Who gets the dog?

Every divorce has its challenges, but one area that can quickly become contentious is assigning ownership of pets, particularly pets that have been acquired during the marriage. In the state of Colorado, as in many other jurisdictions, pets are considered to be property and are therefore not subject to custody discussions in the same way as children are.

This means that if you are seeking to divorce your spouse, your lawyer and, in some cases, the court will help you make appropriate plans for the future care, habitation, visitation and financial arrangements that will be in the best interest of any children of the marriage but not pets.

Pets are property

Colorado is an equitable distribution state. This means that during divorce proceedings, a court will divide marital property in a manner that is deemed to be fair to both parties [1]. A pet cannot be divided, so the court would need to determine which spouse is or will be its true legal owner.

In some cases where evidence exists to prove that a pet was acquired as nonmarital property, this determination is reasonably simple. However, if a pet has been acquired during the course of a marriage and treated as a family member by both parties, ownership post-divorce must be assumed by one individual.

Proving ownership

If one spouse wants to keep the pet and the other doesn’t, there is no need to prove ownership. In this case, the pet will simply be assigned to the spouse who wants to keep it. 

However, if both parties wish to keep the pet, they will need to accumulate evidence [2] to demonstrate that they own the animal outright or that they are better placed than their partner to take care of it.

Ownership can be proven by demonstrating that the animal was owned by one individual prior to the marriage. This can be achieved by presenting a purchase invoice that is in their name only, proof that funds were used to purchase the animal from their personal bank account, veterinary certificates proving that the animal’s age is greater than the duration of the marriage, photographs of the individual and the animal together prior to the marriage, or through witness testimonies.

An individual can also prove ownership if they can demonstrate that they have provided all or the majority of the animal’s care and paid for its veterinary and feeding bills while their partner has not contributed in the same manner.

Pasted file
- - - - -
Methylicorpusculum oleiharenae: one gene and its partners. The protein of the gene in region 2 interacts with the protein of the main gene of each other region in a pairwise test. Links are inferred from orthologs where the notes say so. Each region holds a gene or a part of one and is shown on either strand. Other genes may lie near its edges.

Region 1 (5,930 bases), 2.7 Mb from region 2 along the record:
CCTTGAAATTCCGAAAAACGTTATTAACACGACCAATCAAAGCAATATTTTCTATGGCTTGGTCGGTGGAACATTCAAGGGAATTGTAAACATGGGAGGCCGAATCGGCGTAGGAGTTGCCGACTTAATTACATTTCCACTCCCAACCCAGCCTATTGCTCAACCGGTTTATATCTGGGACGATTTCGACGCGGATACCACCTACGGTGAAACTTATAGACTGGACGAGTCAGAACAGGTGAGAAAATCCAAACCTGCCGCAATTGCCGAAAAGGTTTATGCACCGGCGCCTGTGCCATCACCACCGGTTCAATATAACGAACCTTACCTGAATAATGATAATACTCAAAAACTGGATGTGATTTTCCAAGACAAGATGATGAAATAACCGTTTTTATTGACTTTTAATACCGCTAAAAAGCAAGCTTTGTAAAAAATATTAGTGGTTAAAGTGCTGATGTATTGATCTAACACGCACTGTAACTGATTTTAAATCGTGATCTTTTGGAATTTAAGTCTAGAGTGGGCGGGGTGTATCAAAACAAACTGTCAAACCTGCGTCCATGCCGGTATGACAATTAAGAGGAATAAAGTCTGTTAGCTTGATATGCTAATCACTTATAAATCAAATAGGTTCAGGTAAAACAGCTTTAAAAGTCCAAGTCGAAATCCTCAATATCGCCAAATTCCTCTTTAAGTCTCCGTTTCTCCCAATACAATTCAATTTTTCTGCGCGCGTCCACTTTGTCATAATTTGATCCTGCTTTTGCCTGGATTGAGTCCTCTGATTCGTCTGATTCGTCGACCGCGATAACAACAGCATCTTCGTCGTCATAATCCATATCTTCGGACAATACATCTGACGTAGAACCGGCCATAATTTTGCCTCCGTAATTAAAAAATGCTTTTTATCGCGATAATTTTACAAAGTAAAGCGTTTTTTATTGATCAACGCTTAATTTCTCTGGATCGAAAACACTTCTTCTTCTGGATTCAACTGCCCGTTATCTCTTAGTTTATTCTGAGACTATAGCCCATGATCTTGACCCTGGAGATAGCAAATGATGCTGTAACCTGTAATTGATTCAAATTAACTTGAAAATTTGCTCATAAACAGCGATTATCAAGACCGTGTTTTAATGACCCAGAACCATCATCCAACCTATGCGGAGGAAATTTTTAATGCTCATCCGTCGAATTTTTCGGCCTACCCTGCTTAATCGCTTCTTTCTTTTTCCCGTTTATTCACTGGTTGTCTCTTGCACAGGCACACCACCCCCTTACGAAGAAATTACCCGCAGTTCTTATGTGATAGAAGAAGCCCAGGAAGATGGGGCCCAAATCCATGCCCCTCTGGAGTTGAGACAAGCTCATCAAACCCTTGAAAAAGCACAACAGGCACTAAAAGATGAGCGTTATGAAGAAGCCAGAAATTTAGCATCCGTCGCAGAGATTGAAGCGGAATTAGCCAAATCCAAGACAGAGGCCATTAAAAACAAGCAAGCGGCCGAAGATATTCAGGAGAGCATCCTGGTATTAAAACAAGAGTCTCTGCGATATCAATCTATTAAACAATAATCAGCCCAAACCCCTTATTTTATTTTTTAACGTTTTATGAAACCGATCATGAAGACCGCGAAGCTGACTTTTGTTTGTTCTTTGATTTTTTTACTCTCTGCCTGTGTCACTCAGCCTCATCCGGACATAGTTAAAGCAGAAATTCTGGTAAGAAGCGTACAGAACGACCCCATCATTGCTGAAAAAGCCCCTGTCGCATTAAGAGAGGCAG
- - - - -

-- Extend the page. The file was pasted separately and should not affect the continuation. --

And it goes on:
Pet custody and visitation

In some instances, a judge may rule that the family pet should remain with whichever party is assigned primary custody of the children so that disruption is minimized. This is particularly likely if any of the children have a close bond with the animal in question and it can be proven that separating them from the animal is not in their best interest.

In this case, the animal may become part of the children’s custody arrangements, with the divorcing couple being required to share custody and visitation of the animal in the same manner as their children. This determination can further extend to sharing the costs of the pet’s care.

The animal’s best interests

Although they may be considered property, all legal practitioners in Denver recognize that animals are sentient beings and will make every effort to consider their best interests when reaching a determination regarding their future care.

They will consider the living arrangements that are proposed for the animal and the manner in which its well-being will be ensured when determining which spouse should be granted ownership. 

Preventing issues from arising

The best way to prevent a pet custody issue from arising is to include your animal in a prenuptial agreement prior to marriage. This separates the animal from any potential future disputes and provides ownership clarity.

If an animal is acquired during a marriage but is to be owned by only one individual, they should ensure that all documentation is in their name only and that they assume full responsibility for the animal’s care.

To avoid pet custody battles, both parties should aim to reach an amicable agreement that is in the animal’s best interests. In some cases, it may be necessary to seek mediation to help a couple reach an acceptable position without the need for legal intervention.

In conclusion

Assigning ownership of a family pet is a challenge in many divorces. If a decision cannot be reached by the separating couple regarding which party should assume sole ownership of the animal, they can quickly become embroiled in a complicated legal battle. At Lewis & Matthews, P.C., our experienced team of family law attorneys will work with you to navigate the complexities of pet ownership and help you reach an acceptable outcome.


[1] https://www.lrhlaw.com/practice-areas/equitable-distribution-of-property/
[2] https://www.justgreatlawyers.com/pet-paperwork